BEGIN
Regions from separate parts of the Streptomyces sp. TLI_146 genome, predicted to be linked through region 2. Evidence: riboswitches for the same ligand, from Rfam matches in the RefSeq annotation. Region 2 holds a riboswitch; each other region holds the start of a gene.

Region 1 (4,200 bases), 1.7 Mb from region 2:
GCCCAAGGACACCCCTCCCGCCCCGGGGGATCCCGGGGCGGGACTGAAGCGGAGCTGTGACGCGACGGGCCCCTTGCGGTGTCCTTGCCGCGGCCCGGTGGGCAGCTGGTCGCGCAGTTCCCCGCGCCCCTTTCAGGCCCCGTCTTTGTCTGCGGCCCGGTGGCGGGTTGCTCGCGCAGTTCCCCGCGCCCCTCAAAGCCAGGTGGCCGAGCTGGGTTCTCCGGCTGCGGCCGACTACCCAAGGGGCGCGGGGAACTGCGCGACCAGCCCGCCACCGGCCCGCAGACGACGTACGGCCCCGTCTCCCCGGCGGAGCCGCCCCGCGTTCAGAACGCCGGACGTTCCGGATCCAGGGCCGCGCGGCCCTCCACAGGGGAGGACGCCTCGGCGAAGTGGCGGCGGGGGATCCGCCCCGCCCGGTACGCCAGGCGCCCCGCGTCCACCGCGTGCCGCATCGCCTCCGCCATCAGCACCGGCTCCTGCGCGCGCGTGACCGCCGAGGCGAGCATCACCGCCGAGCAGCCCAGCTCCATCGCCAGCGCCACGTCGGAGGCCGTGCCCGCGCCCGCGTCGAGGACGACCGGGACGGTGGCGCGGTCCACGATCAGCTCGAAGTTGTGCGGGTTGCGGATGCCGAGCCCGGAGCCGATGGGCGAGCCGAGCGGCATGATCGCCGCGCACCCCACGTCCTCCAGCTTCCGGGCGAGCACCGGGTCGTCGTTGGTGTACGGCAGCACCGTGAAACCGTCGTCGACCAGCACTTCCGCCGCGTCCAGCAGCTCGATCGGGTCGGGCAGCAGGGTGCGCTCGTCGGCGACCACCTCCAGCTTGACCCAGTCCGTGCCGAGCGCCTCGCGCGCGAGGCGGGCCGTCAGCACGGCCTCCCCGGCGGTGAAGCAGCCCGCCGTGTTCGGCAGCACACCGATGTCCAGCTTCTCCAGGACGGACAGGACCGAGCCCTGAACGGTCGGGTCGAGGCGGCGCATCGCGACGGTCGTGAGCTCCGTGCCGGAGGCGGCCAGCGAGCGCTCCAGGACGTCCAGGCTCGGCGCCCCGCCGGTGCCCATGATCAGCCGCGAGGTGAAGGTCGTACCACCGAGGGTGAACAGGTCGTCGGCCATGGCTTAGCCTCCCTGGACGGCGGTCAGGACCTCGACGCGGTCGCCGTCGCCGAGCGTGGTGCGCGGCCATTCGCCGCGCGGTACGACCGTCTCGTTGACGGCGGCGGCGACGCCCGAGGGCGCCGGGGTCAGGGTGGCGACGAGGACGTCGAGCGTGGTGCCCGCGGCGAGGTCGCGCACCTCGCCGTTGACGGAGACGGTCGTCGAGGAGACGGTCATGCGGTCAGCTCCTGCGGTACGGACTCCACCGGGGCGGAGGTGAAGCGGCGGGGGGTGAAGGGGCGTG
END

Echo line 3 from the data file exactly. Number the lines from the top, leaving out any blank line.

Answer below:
GCCCAAGGACACCCCTCCCGCCCCGGGGGATCCCGGGGCGGGACTGAAGCGGAGCTGTGACGCGACGGGCCCCTTGCGGTGTCCTTGCCGCGGCCCGGTGGGCAGCTGGTCGCGCAGTTCCCCGCGCCCCTTTCAGGCCCCGTCTTTGTCTGCGGCCCGGTGGCGGGTTGCTCGCGCAGTTCCCCGCGCCCCTCAAAGCCAGGTGGCCGAGCTGGGTTCTCCGGCTGCGGCCGACTACCCAAGGGGCGCGGGGAACTGCGCGACCAGCCCGCCACCGGCCCGCAGACGACGTACGGCCCCGTCTCCCCGGCGGAGCCGCCCCGCGTTCAGAACGCCGGACGTTCCGGATCCAGGGCCGCGCGGCCCTCCACAGGGGAGGACGCCTCGGCGAAGTGGCGGCGGGGGATCCGCCCCGCCCGGTACGCCAGGCGCCCCGCGTCCACCGCGTGCCGCATCGCCTCCGCCATCAGCACCGGCTCCTGCGCGCGCGTGACCGCCGAGGCGAGCATCACCGCCGAGCAGCCCAGCTCCATCGCCAGCGCCACGTCGGAGGCCGTGCCCGCGCCCGCGTCGAGGACGACCGGGACGGTGGCGCGGTCCACGATCAGCTCGAAGTTGTGCGGGTTGCGGATGCCGAGCCCGGAGCCGATGGGCGAGCCGAGCGGCATGATCGCCGCGCACCCCACGTCCTCCAGCTTCCGGGCGAGCACCGGGTCGTCGTTGGTGTACGGCAGCACCGTGAAACCGTCGTCGACCAGCACTTCCGCCGCGTCCAGCAGCTCGATCGGGTCGGGCAGCAGGGTGCGCTCGTCGGCGACCACCTCCAGCTTGACCCAGTCCGTGCCGAGCGCCTCGCGCGCGAGGCGGGCCGTCAGCACGGCCTCCCCGGCGGTGAAGCAGCCCGCCGTGTTCGGCAGCACACCGATGTCCAGCTTCTCCAGGACGGACAGGACCGAGCCCTGAACGGTCGGGTCGAGGCGGCGCATCGCGACGGTCGTGAGCTCCGTGCCGGAGGCGGCCAGCGAGCGCTCCAGGACGTCCAGGCTCGGCGCCCCGCCGGTGCCCATGATCAGCCGCGAGGTGAAGGTCGTACCACCGAGGGTGAACAGGTCGTCGGCCATGGCTTAGCCTCCCTGGACGGCGGTCAGGACCTCGACGCGGTCGCCGTCGCCGAGCGTGGTGCGCGGCCATTCGCCGCGCGGTACGACCGTCTCGTTGACGGCGGCGGCGACGCCCGAGGGCGCCGGGGTCAGGGTGGCGACGAGGACGTCGAGCGTGGTGCCCGCGGCGAGGTCGCGCACCTCGCCGTTGACGGAGACGGTCGTCGAGGAGACGGTCATGCGGTCAGCTCCTGCGGTACGGACTCCACCGGGGCGGAGGTGAAGCGGCGGGGGGTGAAGGGGCGTG